Sword and Verse

Sword and Verse

by Kathy MacMillan

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Overview

In a sweeping fantasy that award-winning author Franny Billingsley calls "fascinating and unique," debut author Kathy MacMillan weaves palace intrigue and epic world-building to craft a tale for fans of Rae Carson and Megan Whalen Turner.

Raisa was just a child when she was sold into slavery in the kingdom of Qilara. Before she was taken away, her father had been adamant that she learn to read and write. But where she now lives, literacy is a capital offense for all but the nobility. The written language is closely protected, and only the King, Prince, Tutor, and Tutor-in-training are allowed to learn its very highest form.

So when she is plucked from her menial labor and selected to replace the last Tutor-in-training who was executed, Raisa knows that betraying any hint of her past could mean death.

Keeping her secret guarded is hard enough, but the romance that's been blossoming between her and Prince Mati isn't helping matters. Then Raisa is approached by the Resistance—an underground rebel army—to help liberate the city's slaves. She wants to free her people, but that would mean aiding a war against Mati.

As Raisa struggles with what to do, she discovers a secret that the Qilarites have been hiding for centuries—one that, if uncovered, could bring the kingdom to its knees.

Product Details

ISBN-13: 9780062324610
Publisher: HarperCollins Publishers
Publication date: 01/19/2016
Pages: 384
Sales rank: 517,851
Product dimensions: 5.90(w) x 8.40(h) x 1.50(d)
Age Range: 14 Years

About the Author

Kathy MacMillan has been a librarian, American Sign Language interpreter, children’s performer, teacher, storyteller, and writer. Her previous work includes educator- and parent-resource books about promoting literacy through signing with all children. Sword and Verse and its sequel, Dagger and Coin, were inspired by her research into ancient libraries and her interest in exploring the power of language. Kathy lives near Baltimore, Maryland. To learn more about Kathy, visit www.kathymacmillan.com.

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Sword and Verse 4.2 out of 5 based on 0 ratings. 10 reviews.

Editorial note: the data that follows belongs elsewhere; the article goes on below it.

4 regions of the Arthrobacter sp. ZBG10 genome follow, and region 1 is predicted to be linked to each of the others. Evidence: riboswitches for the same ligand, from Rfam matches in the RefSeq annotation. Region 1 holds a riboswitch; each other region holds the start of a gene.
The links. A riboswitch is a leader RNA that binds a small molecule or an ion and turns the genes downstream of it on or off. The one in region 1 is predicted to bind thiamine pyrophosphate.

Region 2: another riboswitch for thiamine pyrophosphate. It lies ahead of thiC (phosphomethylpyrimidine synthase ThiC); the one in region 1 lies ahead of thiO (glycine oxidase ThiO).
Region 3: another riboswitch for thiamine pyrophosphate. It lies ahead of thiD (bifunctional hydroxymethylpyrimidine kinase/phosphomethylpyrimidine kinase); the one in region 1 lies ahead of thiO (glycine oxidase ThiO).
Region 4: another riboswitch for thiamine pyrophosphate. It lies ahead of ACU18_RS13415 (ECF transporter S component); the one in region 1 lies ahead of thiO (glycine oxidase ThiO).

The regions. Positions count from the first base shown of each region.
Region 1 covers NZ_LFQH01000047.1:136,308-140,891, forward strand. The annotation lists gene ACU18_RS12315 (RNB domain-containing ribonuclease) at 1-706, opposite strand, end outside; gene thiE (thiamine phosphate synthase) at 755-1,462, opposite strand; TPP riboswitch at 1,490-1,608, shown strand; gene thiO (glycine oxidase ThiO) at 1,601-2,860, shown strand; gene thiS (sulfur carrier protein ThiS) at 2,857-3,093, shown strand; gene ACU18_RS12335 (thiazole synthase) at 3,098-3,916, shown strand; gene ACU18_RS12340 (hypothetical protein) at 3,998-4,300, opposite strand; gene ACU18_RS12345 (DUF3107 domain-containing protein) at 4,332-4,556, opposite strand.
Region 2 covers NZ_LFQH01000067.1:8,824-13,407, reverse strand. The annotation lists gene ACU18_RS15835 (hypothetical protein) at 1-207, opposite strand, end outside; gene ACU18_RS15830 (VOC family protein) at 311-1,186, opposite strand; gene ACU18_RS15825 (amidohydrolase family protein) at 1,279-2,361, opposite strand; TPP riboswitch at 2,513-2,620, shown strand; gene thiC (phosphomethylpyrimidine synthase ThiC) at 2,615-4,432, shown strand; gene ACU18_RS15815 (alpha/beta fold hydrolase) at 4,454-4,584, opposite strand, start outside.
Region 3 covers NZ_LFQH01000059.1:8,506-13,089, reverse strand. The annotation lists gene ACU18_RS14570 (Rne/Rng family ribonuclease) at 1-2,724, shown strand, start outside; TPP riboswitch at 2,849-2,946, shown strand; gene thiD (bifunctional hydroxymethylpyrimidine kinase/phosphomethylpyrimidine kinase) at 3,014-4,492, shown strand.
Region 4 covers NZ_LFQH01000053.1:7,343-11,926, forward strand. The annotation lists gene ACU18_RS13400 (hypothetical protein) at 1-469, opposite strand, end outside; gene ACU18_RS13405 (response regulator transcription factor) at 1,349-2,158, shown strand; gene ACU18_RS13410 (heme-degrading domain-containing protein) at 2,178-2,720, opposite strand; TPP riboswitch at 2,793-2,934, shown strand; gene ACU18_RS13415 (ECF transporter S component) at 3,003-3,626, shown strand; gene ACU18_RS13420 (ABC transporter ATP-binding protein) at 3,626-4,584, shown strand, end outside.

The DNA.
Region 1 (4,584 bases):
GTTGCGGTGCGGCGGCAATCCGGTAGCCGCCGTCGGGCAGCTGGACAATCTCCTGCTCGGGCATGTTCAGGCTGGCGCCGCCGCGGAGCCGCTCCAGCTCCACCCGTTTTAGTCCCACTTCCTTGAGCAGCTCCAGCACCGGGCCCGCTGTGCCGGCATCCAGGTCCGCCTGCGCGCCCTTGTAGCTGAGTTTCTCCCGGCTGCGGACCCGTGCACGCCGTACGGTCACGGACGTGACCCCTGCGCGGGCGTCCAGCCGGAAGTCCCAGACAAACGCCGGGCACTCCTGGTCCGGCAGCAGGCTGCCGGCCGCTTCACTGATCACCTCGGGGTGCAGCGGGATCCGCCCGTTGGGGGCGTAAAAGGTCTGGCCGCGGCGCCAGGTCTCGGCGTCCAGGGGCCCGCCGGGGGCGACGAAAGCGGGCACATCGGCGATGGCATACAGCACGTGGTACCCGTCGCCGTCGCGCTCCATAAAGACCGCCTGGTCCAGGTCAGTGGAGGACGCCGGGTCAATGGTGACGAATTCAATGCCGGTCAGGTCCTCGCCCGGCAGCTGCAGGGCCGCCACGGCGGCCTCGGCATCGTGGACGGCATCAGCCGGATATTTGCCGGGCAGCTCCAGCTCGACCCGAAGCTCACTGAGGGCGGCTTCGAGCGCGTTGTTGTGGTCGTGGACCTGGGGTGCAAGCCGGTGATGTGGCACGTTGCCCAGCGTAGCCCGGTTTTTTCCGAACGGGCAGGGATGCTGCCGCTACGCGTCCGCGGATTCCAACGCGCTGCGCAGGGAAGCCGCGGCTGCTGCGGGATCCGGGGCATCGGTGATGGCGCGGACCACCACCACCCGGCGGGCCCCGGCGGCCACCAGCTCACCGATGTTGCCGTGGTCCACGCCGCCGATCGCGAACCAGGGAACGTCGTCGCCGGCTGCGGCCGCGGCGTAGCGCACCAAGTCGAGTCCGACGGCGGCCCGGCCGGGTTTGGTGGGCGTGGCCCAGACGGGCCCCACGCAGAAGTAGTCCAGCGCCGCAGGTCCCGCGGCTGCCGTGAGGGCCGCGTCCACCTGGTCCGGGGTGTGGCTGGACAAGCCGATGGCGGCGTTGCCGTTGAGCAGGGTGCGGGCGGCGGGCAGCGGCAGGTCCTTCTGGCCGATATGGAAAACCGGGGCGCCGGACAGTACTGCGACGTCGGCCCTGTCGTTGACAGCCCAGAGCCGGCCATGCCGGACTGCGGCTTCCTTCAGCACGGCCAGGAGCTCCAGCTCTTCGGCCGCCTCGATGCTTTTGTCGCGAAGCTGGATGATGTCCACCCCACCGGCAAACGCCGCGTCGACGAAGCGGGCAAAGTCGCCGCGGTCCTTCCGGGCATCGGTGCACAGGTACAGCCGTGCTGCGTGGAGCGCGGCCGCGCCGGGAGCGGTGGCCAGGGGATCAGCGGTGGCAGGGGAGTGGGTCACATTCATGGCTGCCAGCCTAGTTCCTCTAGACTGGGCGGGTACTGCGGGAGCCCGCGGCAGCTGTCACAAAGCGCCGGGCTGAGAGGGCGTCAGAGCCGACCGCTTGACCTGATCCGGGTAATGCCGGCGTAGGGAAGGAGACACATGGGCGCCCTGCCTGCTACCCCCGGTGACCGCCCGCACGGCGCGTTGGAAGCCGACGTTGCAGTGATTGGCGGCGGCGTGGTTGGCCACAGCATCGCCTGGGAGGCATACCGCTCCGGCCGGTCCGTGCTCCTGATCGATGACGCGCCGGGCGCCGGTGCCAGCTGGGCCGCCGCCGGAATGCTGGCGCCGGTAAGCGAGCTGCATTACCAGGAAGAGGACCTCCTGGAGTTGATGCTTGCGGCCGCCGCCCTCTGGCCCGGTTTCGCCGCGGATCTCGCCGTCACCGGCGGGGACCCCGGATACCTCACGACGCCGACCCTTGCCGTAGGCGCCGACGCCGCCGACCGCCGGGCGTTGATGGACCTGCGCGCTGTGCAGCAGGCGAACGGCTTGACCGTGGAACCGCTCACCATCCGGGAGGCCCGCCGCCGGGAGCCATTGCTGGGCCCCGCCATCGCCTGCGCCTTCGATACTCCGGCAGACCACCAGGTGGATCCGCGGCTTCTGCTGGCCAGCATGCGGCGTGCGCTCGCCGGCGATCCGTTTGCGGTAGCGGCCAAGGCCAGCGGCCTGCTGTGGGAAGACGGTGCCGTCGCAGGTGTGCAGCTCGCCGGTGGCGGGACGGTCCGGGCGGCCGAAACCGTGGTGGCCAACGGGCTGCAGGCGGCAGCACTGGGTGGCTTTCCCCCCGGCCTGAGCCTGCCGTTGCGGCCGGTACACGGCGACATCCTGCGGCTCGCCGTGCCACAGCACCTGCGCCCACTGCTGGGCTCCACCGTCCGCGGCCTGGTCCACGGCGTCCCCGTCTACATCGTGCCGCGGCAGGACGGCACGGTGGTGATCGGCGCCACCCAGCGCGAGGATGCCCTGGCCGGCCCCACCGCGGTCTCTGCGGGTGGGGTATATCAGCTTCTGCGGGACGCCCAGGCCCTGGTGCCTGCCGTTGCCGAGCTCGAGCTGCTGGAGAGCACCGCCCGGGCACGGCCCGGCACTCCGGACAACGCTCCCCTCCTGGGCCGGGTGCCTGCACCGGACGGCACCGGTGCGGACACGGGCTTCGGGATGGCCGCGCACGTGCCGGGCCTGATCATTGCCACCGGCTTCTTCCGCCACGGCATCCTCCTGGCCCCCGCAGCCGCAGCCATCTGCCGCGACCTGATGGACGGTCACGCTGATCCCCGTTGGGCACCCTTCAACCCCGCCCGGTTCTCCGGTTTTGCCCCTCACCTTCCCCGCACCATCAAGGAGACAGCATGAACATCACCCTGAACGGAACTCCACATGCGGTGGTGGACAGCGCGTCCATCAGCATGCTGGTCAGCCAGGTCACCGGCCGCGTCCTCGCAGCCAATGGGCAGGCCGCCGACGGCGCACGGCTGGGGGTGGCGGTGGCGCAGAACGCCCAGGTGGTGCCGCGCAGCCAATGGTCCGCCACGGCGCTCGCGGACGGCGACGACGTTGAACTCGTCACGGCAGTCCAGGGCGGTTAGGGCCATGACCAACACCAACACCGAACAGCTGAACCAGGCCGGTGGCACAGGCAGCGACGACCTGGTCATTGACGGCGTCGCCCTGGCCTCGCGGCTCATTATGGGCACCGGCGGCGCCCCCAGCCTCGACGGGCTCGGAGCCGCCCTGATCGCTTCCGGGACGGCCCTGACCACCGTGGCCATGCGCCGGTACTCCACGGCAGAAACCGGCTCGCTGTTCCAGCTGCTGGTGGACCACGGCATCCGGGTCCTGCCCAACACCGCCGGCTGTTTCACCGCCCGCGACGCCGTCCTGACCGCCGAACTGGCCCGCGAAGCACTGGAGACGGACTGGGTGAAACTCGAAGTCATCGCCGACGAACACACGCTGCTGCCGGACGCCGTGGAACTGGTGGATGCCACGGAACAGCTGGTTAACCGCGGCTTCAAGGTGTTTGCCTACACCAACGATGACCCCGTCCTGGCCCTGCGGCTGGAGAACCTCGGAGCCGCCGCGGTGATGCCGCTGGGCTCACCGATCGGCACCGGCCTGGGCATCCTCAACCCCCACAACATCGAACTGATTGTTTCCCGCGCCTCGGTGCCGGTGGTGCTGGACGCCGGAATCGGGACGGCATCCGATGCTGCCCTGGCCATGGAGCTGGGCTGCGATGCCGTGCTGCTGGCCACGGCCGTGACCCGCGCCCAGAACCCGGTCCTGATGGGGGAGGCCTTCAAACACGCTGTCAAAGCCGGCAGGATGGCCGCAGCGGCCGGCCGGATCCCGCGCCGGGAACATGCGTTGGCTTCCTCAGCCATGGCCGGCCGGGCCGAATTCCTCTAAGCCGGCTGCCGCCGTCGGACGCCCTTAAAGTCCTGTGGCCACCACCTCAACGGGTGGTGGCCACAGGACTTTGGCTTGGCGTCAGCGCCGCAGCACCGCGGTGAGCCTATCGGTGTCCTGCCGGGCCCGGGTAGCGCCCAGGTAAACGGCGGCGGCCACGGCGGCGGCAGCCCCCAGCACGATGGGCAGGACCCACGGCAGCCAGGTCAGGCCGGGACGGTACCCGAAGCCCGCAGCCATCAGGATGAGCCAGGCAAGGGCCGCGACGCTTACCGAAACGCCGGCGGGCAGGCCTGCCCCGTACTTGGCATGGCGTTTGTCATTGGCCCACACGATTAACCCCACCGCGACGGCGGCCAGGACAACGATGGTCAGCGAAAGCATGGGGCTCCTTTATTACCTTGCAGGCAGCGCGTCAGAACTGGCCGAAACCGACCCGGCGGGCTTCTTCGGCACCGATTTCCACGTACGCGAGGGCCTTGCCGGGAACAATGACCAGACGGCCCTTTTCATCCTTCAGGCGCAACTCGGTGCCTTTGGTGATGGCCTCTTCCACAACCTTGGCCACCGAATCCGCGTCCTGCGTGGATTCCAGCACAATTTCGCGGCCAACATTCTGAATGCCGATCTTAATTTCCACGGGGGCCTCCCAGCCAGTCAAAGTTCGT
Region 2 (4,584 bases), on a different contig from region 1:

KendraJ_lillianopal More than 1 year ago
2.5 stars. I was quite disappointed with this...I was expecting a fantasy with political intrigue, fascinating word power, and romance that would sweep me away. But that absolutely did not happen. Sigh. First, I was unbelievably bored. You'd think that with all this political tension going on, I'd want to know what happens next. And okay, yes, there was some part of me that did care to know (and that was the part that made me finish the book), but it was more out of my own trifling curiosity and a hope that the book would become more engaging, rather than the events' ability to excite me. I think it was the tone that made me feel this way. The tone was jarringly modern, which was an awkward fit into the fantastical and mythical world the author created. This infuriating modern-ness and simplicity was probably the cause for my boredom. Another thing I disliked was the plot being so generic. Even though the made-up mythology was pretty creative, the overall plot seemed like the epitome of the typical fantasy story you'd immediately think of when you're trying to conjure one in your mind. Lowborn girl is inducted into a higher class, and she has a wonderful romance with the great prince of the land. Some problems arise, people don't like her, she's thrust into a couple betrayals, blah blah blah, but suddenly she discovers something, and using it, everyone lives happily ever after. The embellishment and extra twisty events that make a story not an average one was absent. This ordinary plotline was also another reason for me finding this book boring. One good aspect of this book was the characters. Raisa was a strong heroine, and she put her best effort into everything she was willing to do. I think Mati was supposed to be shown as kind and strong, and even though his character fell a bit flat at times, I still appreciated his presence. Also, Laiyonea was an interesting person, as well as Jonis, Kiti, and Soraya. I'm glad that the characters weren't too bad. However, I would still not recommend this novel. I personally think it wouldn't be worth your time, what with it lacking a unique plotline and all. Although, if you're someone who isn't bothered by modern tones and doesn't mind a very ordinary storyline, you may enjoy it more than I did.
MsVerbose More than 1 year ago